Dombey and Son
, the hidden gem even Dickens fans may have missed,
combines a rollicking, biting sense of humor with nuanced psychological
insights that feel surprisingly modern in their attitudes toward women.
The title itself is an ironic joke: Successful businessman Paul Dombey
neglects and mistreats his daughter, Florence, the true "son" of the
title, until both his business and their relationship are nearly ruined.
If Florence is a typical 19th-century heroine, a little too sweetly
perfect to be believed, strong women abound in these pages. The linchpin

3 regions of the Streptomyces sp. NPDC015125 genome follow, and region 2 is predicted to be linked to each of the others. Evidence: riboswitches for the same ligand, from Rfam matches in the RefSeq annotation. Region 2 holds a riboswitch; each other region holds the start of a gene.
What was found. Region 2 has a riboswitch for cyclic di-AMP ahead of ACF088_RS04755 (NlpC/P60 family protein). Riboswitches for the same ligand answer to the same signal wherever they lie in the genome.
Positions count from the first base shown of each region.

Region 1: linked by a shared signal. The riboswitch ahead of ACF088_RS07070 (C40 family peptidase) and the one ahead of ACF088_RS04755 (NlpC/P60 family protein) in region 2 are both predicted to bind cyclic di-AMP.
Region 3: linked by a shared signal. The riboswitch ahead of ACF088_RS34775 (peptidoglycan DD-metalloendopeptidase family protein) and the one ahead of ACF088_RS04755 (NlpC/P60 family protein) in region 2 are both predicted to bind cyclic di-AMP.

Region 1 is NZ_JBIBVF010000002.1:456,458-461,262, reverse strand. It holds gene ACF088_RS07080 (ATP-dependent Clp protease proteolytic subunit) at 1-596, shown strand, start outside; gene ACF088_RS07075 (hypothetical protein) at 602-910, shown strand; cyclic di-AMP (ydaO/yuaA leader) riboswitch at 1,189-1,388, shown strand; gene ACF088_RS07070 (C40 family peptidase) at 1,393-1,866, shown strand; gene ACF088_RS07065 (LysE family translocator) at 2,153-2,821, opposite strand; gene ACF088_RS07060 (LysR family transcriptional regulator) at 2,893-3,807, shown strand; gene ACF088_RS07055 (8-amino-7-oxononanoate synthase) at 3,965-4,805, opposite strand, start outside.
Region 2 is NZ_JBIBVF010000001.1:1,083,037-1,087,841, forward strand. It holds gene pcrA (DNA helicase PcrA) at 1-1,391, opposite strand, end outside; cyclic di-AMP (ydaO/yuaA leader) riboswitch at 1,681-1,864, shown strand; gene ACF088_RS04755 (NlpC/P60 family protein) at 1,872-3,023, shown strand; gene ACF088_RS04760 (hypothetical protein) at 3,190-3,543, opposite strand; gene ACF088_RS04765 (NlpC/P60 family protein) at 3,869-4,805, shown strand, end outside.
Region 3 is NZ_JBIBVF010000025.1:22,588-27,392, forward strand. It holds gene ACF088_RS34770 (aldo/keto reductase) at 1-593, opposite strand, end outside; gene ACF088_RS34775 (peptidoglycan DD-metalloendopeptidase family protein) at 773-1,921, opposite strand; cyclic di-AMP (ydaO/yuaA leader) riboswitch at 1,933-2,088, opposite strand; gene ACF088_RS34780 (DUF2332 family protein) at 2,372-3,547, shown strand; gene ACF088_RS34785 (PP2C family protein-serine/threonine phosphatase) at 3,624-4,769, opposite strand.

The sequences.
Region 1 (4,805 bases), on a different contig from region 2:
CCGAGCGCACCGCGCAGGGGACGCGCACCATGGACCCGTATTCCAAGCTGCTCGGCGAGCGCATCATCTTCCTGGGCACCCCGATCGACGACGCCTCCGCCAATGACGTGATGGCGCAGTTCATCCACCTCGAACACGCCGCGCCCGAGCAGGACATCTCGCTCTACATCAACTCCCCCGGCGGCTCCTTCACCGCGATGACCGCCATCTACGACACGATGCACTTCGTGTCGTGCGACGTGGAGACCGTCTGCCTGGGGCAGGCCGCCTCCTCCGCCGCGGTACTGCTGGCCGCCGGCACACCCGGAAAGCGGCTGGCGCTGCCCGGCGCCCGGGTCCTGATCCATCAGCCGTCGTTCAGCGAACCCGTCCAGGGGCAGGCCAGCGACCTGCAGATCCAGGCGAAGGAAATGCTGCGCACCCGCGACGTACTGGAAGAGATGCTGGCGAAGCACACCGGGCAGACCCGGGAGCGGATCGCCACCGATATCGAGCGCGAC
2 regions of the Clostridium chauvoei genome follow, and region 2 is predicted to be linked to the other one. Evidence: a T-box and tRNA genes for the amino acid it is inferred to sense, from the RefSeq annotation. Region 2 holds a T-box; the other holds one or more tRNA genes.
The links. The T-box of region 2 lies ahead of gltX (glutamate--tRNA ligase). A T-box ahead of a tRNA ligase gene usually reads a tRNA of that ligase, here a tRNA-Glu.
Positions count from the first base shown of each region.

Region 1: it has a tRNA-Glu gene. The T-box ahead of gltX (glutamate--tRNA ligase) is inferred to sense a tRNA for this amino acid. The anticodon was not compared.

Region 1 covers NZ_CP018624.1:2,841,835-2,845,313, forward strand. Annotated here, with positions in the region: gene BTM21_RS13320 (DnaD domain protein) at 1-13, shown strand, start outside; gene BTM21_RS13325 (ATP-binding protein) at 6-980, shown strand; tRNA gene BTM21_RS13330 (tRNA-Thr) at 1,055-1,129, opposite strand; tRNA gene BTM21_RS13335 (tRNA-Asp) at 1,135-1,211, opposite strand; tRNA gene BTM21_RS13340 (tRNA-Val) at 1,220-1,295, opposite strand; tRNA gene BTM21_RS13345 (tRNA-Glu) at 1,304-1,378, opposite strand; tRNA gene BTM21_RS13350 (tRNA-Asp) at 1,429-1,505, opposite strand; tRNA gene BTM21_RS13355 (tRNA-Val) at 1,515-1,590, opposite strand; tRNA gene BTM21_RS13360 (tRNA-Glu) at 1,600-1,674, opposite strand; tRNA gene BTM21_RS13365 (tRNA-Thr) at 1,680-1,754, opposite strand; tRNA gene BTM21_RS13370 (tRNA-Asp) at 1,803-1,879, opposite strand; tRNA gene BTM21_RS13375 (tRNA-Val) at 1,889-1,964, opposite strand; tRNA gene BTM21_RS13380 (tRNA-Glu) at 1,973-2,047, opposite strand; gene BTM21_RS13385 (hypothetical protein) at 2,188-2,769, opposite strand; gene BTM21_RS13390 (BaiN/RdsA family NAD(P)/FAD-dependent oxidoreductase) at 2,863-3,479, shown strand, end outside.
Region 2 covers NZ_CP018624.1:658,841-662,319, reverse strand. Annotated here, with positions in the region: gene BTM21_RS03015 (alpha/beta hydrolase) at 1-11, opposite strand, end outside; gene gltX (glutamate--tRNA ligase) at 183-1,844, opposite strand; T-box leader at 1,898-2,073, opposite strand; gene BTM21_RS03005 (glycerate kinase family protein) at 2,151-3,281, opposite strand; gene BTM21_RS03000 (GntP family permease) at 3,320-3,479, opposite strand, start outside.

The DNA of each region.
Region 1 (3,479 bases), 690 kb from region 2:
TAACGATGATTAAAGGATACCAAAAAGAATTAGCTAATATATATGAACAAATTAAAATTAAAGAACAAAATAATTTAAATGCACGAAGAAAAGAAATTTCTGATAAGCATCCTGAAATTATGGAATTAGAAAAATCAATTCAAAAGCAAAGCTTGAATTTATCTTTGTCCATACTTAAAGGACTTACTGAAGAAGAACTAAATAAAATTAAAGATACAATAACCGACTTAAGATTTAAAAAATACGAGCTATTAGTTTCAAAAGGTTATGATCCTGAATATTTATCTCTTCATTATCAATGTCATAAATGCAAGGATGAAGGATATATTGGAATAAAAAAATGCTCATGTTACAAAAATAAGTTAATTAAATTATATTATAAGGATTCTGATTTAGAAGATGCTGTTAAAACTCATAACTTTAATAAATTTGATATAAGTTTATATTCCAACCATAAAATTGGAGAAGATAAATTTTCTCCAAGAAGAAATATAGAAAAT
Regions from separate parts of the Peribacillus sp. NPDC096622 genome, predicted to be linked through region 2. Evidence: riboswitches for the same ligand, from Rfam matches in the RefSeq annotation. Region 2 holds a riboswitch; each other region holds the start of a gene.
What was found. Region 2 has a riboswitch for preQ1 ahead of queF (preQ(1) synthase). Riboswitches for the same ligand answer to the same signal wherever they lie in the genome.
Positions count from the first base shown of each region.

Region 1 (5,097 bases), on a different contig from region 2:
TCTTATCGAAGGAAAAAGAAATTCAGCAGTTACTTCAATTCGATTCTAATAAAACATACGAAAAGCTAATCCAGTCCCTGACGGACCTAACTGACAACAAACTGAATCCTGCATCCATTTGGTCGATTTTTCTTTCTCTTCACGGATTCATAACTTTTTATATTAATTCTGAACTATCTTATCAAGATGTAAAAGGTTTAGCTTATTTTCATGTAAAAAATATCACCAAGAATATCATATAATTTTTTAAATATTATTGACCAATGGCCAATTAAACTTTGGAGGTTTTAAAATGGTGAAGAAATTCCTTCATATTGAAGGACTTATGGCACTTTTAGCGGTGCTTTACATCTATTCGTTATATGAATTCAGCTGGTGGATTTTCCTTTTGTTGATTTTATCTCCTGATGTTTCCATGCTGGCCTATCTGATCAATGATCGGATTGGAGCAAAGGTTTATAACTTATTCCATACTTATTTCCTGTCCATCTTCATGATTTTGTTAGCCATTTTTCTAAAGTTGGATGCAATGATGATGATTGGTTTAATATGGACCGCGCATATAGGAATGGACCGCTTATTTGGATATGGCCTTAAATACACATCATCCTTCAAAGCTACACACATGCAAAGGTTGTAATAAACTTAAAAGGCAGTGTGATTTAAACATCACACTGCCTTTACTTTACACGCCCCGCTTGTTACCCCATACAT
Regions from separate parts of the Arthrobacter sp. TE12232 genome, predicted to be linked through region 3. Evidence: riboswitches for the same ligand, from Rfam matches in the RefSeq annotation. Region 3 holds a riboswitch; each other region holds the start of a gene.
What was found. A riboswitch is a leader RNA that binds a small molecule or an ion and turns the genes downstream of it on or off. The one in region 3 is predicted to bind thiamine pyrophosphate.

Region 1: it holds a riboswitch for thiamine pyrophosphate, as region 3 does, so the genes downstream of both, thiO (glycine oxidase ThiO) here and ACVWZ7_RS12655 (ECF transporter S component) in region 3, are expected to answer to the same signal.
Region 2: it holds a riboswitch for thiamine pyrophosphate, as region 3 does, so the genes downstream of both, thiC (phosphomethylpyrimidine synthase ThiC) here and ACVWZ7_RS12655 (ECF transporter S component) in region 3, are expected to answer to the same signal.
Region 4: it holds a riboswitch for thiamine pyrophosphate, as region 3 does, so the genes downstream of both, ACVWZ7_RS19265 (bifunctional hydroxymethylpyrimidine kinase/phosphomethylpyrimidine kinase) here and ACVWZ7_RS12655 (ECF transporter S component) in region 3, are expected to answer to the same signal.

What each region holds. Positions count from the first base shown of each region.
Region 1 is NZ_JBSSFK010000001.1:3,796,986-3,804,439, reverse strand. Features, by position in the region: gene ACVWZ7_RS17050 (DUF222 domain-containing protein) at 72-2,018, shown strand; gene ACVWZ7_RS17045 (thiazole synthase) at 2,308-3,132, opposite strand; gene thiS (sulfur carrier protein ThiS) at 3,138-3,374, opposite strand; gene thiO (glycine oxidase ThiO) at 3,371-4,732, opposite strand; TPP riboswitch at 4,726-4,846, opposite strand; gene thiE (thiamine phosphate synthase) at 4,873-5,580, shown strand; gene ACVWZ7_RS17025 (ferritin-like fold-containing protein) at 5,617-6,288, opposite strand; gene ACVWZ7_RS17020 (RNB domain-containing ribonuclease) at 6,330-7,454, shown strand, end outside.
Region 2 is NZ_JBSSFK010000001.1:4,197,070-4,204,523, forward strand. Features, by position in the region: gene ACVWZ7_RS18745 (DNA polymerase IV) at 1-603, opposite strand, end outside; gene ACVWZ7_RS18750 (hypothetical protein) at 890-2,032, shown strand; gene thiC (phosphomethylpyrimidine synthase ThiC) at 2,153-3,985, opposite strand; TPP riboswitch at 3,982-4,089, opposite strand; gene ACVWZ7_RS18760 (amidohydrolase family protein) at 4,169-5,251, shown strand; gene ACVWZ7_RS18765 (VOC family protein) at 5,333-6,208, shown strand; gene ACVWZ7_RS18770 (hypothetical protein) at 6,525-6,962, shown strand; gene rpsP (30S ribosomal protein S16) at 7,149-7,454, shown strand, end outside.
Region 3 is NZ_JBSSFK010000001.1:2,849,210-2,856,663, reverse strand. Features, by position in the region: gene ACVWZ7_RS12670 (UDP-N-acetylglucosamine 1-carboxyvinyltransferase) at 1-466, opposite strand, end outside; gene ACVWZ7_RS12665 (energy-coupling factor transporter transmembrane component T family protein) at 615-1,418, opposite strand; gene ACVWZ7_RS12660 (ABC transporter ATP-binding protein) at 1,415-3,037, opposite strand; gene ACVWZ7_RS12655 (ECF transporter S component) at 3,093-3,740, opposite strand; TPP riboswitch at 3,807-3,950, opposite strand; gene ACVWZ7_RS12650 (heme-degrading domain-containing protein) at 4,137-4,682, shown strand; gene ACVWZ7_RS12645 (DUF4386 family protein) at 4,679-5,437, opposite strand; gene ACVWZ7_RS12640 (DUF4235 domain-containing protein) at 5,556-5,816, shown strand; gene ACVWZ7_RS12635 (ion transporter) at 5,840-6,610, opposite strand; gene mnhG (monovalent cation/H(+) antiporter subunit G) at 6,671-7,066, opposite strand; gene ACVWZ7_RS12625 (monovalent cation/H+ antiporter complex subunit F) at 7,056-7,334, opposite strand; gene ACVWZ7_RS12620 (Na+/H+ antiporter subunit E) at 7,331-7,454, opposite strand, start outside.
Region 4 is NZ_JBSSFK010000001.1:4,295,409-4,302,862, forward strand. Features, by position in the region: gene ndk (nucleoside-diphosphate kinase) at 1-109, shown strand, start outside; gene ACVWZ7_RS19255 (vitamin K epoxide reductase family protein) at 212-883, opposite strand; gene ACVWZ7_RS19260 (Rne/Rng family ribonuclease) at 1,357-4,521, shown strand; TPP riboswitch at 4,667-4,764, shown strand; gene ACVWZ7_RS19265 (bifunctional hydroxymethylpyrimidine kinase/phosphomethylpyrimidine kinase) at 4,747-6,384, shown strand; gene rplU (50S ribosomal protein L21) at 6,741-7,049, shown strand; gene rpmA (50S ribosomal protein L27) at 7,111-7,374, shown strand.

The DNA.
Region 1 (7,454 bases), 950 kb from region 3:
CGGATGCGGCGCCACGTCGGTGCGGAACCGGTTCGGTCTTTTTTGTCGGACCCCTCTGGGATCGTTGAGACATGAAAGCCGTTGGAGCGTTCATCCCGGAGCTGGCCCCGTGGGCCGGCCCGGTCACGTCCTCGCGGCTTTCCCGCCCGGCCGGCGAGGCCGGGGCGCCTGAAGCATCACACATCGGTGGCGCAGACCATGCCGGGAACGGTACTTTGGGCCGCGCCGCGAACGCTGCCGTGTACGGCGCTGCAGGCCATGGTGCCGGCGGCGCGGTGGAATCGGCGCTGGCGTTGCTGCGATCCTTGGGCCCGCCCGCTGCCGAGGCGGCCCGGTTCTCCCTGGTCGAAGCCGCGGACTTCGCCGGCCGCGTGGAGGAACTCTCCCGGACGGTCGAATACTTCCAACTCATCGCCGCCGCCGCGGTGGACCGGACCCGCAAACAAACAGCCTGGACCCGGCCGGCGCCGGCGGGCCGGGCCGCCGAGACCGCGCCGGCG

is Mr. Dombey's second wife, Edith, trapped in marriage to a man she
despises; she is a riveting, tragic figure in whom generosity combines
with pride, avarice with integrity, self-awareness with intransigence.
She may have to depend on men financially, but she's their equal for
good or ill, and she knows it. As she says about her husband, "I will
try, then, to forgive him his share of blame. Let him try to forgive me
mine!" As usual in Dickens's work, much of the reading pleasure resides
in the supporting cast and subplots, and the men here are endearing—from
Florence's little brother, who dies too young to be his father's heir,
to her hapless suitor, Mr. Toots, whose self-deprecating refrain, "It's
of no consequence," hides a world of hurt. But it is the wives, sisters,
mothers, and discarded mistresses who control the plot and break your
— Liza Nelson